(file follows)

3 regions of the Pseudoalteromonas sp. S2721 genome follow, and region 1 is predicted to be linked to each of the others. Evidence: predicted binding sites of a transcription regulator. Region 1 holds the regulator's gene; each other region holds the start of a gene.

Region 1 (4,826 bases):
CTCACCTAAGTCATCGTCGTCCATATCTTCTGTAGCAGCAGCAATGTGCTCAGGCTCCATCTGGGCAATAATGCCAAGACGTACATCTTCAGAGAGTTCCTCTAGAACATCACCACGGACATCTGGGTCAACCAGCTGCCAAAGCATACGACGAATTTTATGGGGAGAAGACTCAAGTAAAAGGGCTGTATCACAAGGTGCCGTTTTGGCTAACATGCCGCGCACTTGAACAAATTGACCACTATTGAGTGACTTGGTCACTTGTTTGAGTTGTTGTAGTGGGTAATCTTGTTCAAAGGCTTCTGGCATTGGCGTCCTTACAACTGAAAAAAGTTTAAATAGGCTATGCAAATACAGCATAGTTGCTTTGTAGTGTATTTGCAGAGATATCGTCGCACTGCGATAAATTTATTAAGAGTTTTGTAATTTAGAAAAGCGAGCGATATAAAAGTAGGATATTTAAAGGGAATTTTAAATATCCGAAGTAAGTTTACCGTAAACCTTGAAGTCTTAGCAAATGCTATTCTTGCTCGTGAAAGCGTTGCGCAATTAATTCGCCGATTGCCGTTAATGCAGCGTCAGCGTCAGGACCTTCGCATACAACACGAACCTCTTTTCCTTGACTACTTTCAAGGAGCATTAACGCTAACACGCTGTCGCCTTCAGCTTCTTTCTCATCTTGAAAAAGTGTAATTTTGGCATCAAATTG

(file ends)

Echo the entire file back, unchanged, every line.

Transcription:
3 regions of the Pseudoalteromonas sp. S2721 genome follow, and region 1 is predicted to be linked to each of the others. Evidence: predicted binding sites of a transcription regulator. Region 1 holds the regulator's gene; each other region holds the start of a gene.

Region 1 (4,826 bases):
CTCACCTAAGTCATCGTCGTCCATATCTTCTGTAGCAGCAGCAATGTGCTCAGGCTCCATCTGGGCAATAATGCCAAGACGTACATCTTCAGAGAGTTCCTCTAGAACATCACCACGGACATCTGGGTCAACCAGCTGCCAAAGCATACGACGAATTTTATGGGGAGAAGACTCAAGTAAAAGGGCTGTATCACAAGGTGCCGTTTTGGCTAACATGCCGCGCACTTGAACAAATTGACCACTATTGAGTGACTTGGTCACTTGTTTGAGTTGTTGTAGTGGGTAATCTTGTTCAAAGGCTTCTGGCATTGGCGTCCTTACAACTGAAAAAAGTTTAAATAGGCTATGCAAATACAGCATAGTTGCTTTGTAGTGTATTTGCAGAGATATCGTCGCACTGCGATAAATTTATTAAGAGTTTTGTAATTTAGAAAAGCGAGCGATATAAAAGTAGGATATTTAAAGGGAATTTTAAATATCCGAAGTAAGTTTACCGTAAACCTTGAAGTCTTAGCAAATGCTATTCTTGCTCGTGAAAGCGTTGCGCAATTAATTCGCCGATTGCCGTTAATGCAGCGTCAGCGTCAGGACCTTCGCATACAACACGAACCTCTTTTCCTTGACTACTTTCAAGGAGCATTAACGCTAACACGCTGTCGCCTTCAGCTTCTTTCTCATCTTGAAAAAGTGTAATTTTGGCATCAAATTG